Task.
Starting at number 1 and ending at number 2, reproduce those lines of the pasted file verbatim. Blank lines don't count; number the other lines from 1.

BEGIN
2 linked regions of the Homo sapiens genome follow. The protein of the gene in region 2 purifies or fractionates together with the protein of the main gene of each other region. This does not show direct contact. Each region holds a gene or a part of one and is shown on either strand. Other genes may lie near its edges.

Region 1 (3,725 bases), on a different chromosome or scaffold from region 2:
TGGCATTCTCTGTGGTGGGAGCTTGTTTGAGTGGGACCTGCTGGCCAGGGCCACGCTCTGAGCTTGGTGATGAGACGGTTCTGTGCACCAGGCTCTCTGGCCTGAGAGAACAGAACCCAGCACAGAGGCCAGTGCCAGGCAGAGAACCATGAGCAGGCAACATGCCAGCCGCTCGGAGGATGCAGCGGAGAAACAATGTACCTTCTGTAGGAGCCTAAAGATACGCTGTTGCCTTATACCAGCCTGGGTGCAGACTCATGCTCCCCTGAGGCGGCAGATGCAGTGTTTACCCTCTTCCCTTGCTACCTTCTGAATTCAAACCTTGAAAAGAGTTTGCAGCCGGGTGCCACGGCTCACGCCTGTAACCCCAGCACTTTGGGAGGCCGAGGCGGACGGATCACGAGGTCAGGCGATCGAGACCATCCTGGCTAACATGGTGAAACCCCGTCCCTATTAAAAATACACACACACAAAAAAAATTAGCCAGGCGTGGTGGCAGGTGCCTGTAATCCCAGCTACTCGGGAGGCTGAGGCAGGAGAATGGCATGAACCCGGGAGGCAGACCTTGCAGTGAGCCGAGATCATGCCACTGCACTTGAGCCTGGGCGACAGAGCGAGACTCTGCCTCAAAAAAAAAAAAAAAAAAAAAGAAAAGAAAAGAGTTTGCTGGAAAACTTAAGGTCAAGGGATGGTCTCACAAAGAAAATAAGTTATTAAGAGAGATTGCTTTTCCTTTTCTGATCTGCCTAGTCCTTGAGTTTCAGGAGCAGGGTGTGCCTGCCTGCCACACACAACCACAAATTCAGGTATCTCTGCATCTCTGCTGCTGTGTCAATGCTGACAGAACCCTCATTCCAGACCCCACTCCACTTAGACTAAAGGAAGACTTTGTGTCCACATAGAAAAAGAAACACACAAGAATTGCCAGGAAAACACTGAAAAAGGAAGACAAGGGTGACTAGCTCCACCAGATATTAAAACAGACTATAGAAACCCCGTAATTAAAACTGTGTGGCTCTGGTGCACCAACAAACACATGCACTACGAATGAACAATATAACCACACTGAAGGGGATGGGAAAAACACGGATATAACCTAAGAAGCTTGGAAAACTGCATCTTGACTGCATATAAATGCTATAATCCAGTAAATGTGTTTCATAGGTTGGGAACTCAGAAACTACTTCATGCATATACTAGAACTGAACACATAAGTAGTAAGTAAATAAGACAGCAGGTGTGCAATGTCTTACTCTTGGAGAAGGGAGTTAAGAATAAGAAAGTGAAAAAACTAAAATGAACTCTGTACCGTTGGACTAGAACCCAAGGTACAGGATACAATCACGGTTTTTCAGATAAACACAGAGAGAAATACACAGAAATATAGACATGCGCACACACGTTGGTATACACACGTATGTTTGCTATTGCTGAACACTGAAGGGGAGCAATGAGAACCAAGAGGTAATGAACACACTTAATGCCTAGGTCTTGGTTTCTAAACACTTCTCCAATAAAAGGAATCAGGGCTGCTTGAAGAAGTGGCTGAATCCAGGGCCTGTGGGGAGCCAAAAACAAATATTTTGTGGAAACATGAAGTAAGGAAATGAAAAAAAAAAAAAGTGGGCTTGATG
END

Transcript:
2 linked regions of the Homo sapiens genome follow. The protein of the gene in region 2 purifies or fractionates together with the protein of the main gene of each other region. This does not show direct contact. Each region holds a gene or a part of one and is shown on either strand. Other genes may lie near its edges.

Region 1 (3,725 bases), on a different chromosome or scaffold from region 2: